Change is a good thing. And on Sunday afternoon in Toronto the Portland Trail Blazers will begin to dabble in some minor alterations. Not only is Martell Webster suiting-up for the first time this season, but his return to action also creates a ripple effect throughout the rest of the roster.
Diogu has barely sniffed the floor this season. Actually, I think you and I have played more minutes than Ike so far this year. Yet with Webster getting reacclimated with minutes here and there– briefly now and logically a lot later – perhaps this is the time for a change in whom – along with Travis Outlaw – helps back up LaMarcus Aldridge. Maybe it’s time to get Diogu in the fold before long?
Think about it.
Portland has missed a rugged bruising forward since the days of Brian Grant. Channing Frye isn’t going to provide that presence anytime soon, and since it appears he’ll have his minutes cut the most with Webster back, why not see what Diogu can give you with more than mop-up minutes?
I can hear Nate McMillan now: it depends on the match-up. Well, why not create a mismatch? Let the other coach adjust. At 6-9 and 250 pounds, all Ike would be expected to do is rebound and bang – you know, add a little toughness down low; an attribute many surely agree would be a welcomed change and shouldn’t be only expected of Joel Przybilla.
Change is a good thing.
Update: Apparently Nate has other plans….Diogu was placed on the inactive list to make room for Martell.
While Nate McMillan was busy giving referee Joe DeRosa the business, his young Blazers were two minutes away from another growth spurt.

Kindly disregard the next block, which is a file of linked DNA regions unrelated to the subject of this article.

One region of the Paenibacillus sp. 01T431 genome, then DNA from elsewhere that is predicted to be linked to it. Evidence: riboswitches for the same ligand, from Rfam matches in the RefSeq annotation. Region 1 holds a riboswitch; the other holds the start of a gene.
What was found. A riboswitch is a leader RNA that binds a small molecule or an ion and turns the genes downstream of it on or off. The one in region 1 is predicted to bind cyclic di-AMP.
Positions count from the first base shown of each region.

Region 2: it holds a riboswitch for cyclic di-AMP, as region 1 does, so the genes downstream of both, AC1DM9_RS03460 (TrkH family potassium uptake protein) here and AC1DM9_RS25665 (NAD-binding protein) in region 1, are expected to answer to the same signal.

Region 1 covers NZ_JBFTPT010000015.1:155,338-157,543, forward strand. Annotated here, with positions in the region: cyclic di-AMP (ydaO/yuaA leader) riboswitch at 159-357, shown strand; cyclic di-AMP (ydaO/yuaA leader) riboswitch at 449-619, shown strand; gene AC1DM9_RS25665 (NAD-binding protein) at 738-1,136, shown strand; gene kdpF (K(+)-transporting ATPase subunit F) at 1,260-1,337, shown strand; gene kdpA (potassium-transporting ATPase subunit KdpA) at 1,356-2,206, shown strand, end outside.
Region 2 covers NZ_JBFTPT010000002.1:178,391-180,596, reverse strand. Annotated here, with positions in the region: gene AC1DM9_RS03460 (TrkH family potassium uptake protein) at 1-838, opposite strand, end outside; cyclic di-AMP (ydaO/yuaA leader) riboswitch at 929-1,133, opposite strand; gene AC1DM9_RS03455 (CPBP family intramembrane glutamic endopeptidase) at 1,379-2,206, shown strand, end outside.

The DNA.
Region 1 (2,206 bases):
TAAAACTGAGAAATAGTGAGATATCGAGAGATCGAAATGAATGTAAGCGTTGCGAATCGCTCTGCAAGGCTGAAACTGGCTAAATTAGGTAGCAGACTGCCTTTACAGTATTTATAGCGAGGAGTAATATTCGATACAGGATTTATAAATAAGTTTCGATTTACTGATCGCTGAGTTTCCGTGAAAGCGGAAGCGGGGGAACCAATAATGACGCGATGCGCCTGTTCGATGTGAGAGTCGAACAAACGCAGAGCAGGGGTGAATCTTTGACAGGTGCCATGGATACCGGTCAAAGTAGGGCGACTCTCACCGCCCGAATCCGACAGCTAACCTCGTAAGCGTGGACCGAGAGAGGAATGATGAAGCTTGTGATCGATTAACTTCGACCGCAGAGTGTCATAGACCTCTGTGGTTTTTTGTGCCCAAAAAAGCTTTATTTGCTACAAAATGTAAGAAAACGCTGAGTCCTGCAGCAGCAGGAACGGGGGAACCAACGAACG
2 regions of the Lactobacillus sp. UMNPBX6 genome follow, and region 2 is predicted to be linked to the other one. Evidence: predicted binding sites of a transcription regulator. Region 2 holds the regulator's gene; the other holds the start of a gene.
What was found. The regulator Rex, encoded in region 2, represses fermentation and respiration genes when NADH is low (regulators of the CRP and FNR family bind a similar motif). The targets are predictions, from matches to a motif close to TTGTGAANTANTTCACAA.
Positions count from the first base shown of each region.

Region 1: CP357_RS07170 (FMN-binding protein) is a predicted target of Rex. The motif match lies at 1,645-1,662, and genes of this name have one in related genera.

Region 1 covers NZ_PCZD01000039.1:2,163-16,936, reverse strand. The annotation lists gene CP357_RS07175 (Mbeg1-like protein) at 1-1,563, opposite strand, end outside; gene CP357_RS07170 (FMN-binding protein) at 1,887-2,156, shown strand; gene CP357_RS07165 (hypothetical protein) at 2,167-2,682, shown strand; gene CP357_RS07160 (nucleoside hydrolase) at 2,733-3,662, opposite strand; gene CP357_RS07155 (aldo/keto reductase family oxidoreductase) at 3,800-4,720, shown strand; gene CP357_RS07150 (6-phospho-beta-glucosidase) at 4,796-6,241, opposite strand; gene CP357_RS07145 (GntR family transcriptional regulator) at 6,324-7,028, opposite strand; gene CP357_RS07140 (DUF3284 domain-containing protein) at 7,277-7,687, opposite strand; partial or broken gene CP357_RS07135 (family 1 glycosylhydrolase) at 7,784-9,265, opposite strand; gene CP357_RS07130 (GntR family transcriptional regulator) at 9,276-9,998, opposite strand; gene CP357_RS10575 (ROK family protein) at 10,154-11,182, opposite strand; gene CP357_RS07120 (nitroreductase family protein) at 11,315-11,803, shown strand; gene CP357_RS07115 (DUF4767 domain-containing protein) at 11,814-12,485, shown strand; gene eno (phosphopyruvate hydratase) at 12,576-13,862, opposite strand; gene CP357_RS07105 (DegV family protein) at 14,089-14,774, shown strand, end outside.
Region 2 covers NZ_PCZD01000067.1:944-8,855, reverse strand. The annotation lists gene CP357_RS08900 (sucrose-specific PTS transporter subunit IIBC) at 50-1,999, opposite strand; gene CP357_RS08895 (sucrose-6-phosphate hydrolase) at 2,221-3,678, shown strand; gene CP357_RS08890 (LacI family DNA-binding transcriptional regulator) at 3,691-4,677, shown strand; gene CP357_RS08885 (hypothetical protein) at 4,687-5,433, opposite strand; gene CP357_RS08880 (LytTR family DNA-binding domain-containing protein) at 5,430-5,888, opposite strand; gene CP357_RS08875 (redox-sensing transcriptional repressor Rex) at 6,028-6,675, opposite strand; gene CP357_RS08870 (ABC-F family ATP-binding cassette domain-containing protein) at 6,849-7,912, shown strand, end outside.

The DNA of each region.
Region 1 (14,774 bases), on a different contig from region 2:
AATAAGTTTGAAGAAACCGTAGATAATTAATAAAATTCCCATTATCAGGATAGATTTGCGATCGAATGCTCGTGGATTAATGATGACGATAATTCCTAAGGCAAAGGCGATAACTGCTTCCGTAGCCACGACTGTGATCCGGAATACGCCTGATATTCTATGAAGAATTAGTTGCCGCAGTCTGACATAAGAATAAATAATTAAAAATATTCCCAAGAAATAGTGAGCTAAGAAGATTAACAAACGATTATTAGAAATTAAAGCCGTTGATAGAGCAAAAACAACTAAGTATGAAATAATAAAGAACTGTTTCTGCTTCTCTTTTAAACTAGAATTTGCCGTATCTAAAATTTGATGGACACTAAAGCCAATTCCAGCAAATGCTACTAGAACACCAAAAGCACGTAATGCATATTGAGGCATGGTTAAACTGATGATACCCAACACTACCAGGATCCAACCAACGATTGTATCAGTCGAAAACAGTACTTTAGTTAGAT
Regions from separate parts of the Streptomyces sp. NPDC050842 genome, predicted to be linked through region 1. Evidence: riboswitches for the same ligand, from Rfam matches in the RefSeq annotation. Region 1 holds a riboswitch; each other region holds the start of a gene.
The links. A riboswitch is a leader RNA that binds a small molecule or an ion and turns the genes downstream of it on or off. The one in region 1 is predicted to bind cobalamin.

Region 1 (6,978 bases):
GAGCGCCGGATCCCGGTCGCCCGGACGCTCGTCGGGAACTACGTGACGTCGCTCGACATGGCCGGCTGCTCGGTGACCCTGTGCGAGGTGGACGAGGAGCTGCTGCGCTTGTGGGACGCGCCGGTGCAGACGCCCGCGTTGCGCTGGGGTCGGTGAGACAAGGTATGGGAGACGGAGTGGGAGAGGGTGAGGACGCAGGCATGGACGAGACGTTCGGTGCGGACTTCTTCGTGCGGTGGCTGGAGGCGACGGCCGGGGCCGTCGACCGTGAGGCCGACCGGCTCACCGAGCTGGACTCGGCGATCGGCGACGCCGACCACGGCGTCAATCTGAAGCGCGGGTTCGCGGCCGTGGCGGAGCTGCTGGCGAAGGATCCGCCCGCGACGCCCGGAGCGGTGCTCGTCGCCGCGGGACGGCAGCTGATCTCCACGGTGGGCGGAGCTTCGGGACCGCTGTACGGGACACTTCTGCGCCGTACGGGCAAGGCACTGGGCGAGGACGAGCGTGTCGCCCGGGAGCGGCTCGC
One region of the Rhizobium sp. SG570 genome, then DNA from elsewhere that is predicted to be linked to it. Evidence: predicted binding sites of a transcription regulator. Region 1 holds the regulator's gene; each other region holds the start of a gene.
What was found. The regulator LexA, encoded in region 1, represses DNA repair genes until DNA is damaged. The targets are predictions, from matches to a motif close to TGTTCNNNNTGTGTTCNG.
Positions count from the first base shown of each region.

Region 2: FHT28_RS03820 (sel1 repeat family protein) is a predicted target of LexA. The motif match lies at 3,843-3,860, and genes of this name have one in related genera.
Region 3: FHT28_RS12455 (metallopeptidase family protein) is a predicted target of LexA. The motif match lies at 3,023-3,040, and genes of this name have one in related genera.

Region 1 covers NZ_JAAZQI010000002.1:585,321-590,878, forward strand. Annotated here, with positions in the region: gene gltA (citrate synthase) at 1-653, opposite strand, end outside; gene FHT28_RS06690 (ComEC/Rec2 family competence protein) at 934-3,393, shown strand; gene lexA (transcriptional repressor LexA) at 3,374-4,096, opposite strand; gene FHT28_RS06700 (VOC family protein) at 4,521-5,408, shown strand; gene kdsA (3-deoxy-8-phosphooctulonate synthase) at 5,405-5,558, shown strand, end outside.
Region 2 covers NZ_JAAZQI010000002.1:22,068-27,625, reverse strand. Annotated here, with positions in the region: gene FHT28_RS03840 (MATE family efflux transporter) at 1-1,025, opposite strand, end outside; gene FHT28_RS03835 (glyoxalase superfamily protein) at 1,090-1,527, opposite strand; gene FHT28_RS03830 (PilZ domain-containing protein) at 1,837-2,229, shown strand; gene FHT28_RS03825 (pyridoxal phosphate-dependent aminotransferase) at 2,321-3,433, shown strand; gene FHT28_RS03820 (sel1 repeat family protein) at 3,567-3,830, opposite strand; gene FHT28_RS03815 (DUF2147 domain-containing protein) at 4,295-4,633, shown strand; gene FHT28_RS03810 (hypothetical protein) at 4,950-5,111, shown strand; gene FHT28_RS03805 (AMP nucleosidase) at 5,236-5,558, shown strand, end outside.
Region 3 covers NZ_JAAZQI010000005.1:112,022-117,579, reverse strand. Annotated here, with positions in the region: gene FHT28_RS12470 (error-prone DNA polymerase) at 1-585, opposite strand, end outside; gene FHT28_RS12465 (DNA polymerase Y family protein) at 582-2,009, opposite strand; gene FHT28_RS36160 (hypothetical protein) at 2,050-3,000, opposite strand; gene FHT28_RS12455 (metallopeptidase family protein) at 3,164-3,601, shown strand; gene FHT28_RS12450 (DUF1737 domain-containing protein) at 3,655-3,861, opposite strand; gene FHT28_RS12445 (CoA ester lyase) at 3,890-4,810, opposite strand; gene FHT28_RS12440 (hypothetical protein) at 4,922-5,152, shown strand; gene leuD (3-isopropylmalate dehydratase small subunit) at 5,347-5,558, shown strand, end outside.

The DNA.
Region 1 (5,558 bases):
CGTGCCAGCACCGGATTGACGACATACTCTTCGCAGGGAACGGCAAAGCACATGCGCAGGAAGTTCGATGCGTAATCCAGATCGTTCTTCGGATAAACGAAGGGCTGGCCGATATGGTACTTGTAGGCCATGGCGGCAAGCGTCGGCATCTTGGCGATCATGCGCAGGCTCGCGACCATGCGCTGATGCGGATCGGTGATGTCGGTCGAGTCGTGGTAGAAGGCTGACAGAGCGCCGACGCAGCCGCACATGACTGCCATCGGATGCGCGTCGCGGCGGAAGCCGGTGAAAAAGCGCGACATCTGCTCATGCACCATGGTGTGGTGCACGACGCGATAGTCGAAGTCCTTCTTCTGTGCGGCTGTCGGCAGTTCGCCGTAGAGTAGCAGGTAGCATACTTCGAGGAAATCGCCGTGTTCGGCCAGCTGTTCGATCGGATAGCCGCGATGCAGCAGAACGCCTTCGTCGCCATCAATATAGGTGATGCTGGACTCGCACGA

On a night that saw Brandon Roy’s late game heroics continue, Greg Oden flash promise and Portland take care of the Washington Wizards on the end of a back-to-back, it’s clear the second youngest team in the league is coming of age during this East coast swing that has seen the Blazers win three in a row and six-straight games.
Roy has the uncanny ability to will his team to victory, proof positive by a 22 point outing. But Oden showed and proved; he finally gave McMillan a reason to keep him in the game late in the fourth quarter, where usually he’s been relegated to the bench down the stretch. That’s been Joel Przybilla’s job. Well, on Wednesday night in Washington, Oden received a little on the job training. He showed he belonged.
Each game out Greg will grow. Some nights slow (New York). Some nights fast (Washington).
It’s almost as if he shed his security blanket at one point in the game.
When Przybilla went down and out (briefly) with a sprained left ankle, Oden had no choice but to earn his keep. Maybe somewhere in the back of Greg’s mind he finds comfort knowing Joel is all-everything defensively in the middle for Portland. Then again, maybe he saw an opportunity present itself and decided to take full advantage. A double-double later (13 points and 10 rebounds), Oden basically gave everyone the “Gas Face” – 3rd Base style.